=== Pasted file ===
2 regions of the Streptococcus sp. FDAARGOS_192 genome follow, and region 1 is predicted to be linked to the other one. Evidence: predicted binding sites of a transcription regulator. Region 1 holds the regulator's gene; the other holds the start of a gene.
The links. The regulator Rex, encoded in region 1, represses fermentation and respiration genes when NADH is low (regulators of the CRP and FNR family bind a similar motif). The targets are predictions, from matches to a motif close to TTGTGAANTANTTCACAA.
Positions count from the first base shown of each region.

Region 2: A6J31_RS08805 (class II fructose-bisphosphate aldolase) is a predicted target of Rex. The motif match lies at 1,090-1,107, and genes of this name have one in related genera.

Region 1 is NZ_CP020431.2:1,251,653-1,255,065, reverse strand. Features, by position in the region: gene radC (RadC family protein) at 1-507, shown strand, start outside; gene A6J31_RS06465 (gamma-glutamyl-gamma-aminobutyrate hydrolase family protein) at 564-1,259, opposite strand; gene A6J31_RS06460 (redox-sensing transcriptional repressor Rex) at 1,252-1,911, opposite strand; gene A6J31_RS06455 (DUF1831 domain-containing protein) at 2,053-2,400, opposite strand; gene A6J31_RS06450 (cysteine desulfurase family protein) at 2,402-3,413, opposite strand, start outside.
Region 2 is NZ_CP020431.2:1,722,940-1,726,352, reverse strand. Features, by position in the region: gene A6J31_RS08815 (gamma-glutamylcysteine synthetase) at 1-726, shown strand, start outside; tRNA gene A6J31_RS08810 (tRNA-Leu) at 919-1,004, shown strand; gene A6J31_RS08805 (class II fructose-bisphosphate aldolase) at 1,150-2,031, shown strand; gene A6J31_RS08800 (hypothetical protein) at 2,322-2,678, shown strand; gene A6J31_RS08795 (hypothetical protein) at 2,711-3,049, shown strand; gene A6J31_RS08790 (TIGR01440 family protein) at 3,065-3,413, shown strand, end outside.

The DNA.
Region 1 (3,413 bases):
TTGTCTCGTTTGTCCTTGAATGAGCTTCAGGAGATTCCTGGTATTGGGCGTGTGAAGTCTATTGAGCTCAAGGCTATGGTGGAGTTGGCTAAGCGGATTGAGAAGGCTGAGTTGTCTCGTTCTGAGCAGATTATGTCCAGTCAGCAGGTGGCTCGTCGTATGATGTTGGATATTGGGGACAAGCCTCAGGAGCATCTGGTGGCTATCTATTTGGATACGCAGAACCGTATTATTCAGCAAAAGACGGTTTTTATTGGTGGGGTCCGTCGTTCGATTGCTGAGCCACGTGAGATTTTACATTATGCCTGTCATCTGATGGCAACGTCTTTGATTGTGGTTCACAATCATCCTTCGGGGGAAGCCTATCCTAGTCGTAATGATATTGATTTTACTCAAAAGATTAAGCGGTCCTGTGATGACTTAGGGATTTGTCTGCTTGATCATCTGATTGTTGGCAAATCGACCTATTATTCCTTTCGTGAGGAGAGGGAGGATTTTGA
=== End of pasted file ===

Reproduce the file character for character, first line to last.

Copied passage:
2 regions of the Streptococcus sp. FDAARGOS_192 genome follow, and region 1 is predicted to be linked to the other one. Evidence: predicted binding sites of a transcription regulator. Region 1 holds the regulator's gene; the other holds the start of a gene.
The links. The regulator Rex, encoded in region 1, represses fermentation and respiration genes when NADH is low (regulators of the CRP and FNR family bind a similar motif). The targets are predictions, from matches to a motif close to TTGTGAANTANTTCACAA.
Positions count from the first base shown of each region.

Region 2: A6J31_RS08805 (class II fructose-bisphosphate aldolase) is a predicted target of Rex. The motif match lies at 1,090-1,107, and genes of this name have one in related genera.

Region 1 is NZ_CP020431.2:1,251,653-1,255,065, reverse strand. Features, by position in the region: gene radC (RadC family protein) at 1-507, shown strand, start outside; gene A6J31_RS06465 (gamma-glutamyl-gamma-aminobutyrate hydrolase family protein) at 564-1,259, opposite strand; gene A6J31_RS06460 (redox-sensing transcriptional repressor Rex) at 1,252-1,911, opposite strand; gene A6J31_RS06455 (DUF1831 domain-containing protein) at 2,053-2,400, opposite strand; gene A6J31_RS06450 (cysteine desulfurase family protein) at 2,402-3,413, opposite strand, start outside.
Region 2 is NZ_CP020431.2:1,722,940-1,726,352, reverse strand. Features, by position in the region: gene A6J31_RS08815 (gamma-glutamylcysteine synthetase) at 1-726, shown strand, start outside; tRNA gene A6J31_RS08810 (tRNA-Leu) at 919-1,004, shown strand; gene A6J31_RS08805 (class II fructose-bisphosphate aldolase) at 1,150-2,031, shown strand; gene A6J31_RS08800 (hypothetical protein) at 2,322-2,678, shown strand; gene A6J31_RS08795 (hypothetical protein) at 2,711-3,049, shown strand; gene A6J31_RS08790 (TIGR01440 family protein) at 3,065-3,413, shown strand, end outside.

The DNA.
Region 1 (3,413 bases):
TTGTCTCGTTTGTCCTTGAATGAGCTTCAGGAGATTCCTGGTATTGGGCGTGTGAAGTCTATTGAGCTCAAGGCTATGGTGGAGTTGGCTAAGCGGATTGAGAAGGCTGAGTTGTCTCGTTCTGAGCAGATTATGTCCAGTCAGCAGGTGGCTCGTCGTATGATGTTGGATATTGGGGACAAGCCTCAGGAGCATCTGGTGGCTATCTATTTGGATACGCAGAACCGTATTATTCAGCAAAAGACGGTTTTTATTGGTGGGGTCCGTCGTTCGATTGCTGAGCCACGTGAGATTTTACATTATGCCTGTCATCTGATGGCAACGTCTTTGATTGTGGTTCACAATCATCCTTCGGGGGAAGCCTATCCTAGTCGTAATGATATTGATTTTACTCAAAAGATTAAGCGGTCCTGTGATGACTTAGGGATTTGTCTGCTTGATCATCTGATTGTTGGCAAATCGACCTATTATTCCTTTCGTGAGGAGAGGGAGGATTTTGA